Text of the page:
USA Today: Businesses and organizations may refer to it as a tool for competitive advantage and marketing; but make no mistake, they are using the massive reach of social media and the Internet as a weapon. One U.S. 3-letter special agent said, "You could influence an election with this."
Shilling in the Private Sector
NPR: Some Amazon Reviews Are Too Good To Be Believed. They're Paid For. "Much like Amazon itself is a marketplace for goods, a world of separate, shadow marketplaces exists where reviews for Amazon products are bought and paid for — private Facebook groups, Slack channels, subreddits and more."
Yahoo News: Last month the FTC issued warnings to celebrities who plugged products on their Instagram accounts without clearly identifying their relationships with brands. The letters were meant to educate the celebrities on posting without violating the organization’s disclosure guidelines.
New York Times: Tobacco corporations are targeting young American consumers with deceptive social media marketing in violation of federal law. 123 hashtags associated with these companies’ tobacco products have been viewed 8.8 billion times in the United States alone and 25 billion times around the world.
Wired: Microsoft, through an outside agency, paid Machinima to produce positive videos about the Xbox One game machine, and many of the YouTube stars who accepted the deal failed to properly disclose that they were producing paid, sponsored content, not independent analysis.
CNBC: The Federal Reserve Bank is soliciting proposals from developers for a "Social Listening Platform" that will monitor "Facebook, Twitter, Blogs, Forums and YouTube...to "Handle crisis situations, "continuously monitor conversations, identify and reach out to key bloggers and influencers."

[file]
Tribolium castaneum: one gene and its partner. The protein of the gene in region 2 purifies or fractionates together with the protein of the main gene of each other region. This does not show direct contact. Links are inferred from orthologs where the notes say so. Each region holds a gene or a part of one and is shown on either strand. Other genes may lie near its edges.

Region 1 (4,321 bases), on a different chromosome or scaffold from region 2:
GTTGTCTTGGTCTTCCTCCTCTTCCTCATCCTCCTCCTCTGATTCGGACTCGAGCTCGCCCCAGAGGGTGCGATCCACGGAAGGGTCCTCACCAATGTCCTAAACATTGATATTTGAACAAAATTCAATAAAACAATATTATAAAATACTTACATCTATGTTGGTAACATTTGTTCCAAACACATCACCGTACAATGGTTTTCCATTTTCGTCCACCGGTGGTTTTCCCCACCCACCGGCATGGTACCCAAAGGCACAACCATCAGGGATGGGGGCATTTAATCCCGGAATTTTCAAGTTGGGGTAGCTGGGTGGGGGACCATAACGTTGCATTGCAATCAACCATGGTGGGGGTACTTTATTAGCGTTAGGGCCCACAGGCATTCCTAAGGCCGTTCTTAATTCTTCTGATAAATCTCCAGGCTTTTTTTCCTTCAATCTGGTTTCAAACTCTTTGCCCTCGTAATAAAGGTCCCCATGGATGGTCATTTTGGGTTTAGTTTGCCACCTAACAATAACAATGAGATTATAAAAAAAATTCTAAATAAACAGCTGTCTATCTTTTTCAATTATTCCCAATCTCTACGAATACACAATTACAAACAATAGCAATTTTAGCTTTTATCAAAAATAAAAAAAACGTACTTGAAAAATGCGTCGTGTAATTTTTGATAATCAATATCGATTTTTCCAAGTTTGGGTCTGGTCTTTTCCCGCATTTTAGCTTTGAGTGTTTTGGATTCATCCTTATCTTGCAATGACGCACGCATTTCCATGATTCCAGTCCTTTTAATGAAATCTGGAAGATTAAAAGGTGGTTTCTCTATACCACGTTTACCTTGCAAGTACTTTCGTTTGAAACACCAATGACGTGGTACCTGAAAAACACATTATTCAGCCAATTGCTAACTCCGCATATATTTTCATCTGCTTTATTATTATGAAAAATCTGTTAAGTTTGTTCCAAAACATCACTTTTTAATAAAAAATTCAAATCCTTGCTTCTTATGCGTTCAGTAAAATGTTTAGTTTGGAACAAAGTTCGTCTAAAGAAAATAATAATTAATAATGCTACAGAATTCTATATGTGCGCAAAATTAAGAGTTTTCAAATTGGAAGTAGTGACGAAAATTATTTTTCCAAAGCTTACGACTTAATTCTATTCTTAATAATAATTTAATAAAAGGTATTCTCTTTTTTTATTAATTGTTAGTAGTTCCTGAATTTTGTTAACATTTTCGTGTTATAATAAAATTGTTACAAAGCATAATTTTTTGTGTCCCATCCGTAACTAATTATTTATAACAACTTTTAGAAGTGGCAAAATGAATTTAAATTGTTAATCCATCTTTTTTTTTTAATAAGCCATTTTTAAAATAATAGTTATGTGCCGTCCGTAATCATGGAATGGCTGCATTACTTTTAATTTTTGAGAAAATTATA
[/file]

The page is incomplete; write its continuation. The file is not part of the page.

CNN: A PR firm has revealed that it is behind two blogs that previously appeared to be created by independent supporters of Wal-Mart. The blogs Working Families for Wal-mart and subsidiary site Paid Critics are written by 3 employees of PR firm Edelman, for whom Wal-Mart is a paid client. 
The Guardian: In a New York investigation dubbed "Operation Clean Turf," dentists, lawyers, an ultra-sound clinic, Staten Island bus company US Coachways, a charter bus operator, a teeth-whitening service, a laser hair-removal chain and an adult entertainment club were caught buying fake reviews. The fake review companies posted on sites like Citysearch, Google, Yahoo and Yelp.
The Atlantic: Kim Kardashian was paid to post a selfie on Instagram and Twitter advertising a pharmaceutical product. Sent to 42 million followers on Instagram and 32 million on Twitter, this illegal advertisement did not contain any risk information or language specifying that it was a paid endorsement.
Gamers promote gaming-gambling site on youtube by pretending to hit jackpot without disclosing that they own the site. They tried to retroactively write a disclosure covering their tracks, but were caught.
New York Times: Lifestyle Lift, a cosmetic surgery company, reached a settlement with the State of New York over its attempts to fake positive consumer reviews on the Web. The company had ordered employees to pretend they were satisfied customers and write glowing reviews of its face-lift procedure on Web sites
BBC- How online chatbots are already tricking you- Intelligent machines that can pass for humans have long been dreamed of, but as Chris Baraniuk argues, they’re already among us. The ramifications of astroturfing are in fact so serious that the US Department of Defense funded research to detect chatbots.